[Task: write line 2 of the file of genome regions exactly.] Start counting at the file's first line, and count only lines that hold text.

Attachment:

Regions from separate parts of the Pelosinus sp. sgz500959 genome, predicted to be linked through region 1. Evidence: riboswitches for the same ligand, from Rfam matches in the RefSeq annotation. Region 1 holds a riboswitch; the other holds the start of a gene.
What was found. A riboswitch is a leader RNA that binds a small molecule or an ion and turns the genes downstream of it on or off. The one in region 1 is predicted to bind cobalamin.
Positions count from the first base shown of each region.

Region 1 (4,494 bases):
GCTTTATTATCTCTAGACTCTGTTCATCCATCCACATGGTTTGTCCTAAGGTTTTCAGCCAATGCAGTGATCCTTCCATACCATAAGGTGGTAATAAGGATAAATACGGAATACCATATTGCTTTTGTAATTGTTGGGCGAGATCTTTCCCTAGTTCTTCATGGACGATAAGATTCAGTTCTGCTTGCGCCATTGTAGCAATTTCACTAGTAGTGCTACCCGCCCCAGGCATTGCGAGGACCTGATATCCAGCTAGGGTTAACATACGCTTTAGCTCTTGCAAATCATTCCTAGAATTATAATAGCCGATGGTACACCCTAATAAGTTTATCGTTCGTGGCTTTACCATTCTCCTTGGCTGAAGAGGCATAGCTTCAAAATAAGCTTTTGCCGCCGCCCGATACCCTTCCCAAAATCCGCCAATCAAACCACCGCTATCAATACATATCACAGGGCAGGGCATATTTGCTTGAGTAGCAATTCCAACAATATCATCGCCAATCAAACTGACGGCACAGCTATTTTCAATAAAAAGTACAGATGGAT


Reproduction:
What was found. A riboswitch is a leader RNA that binds a small molecule or an ion and turns the genes downstream of it on or off. The one in region 1 is predicted to bind cobalamin.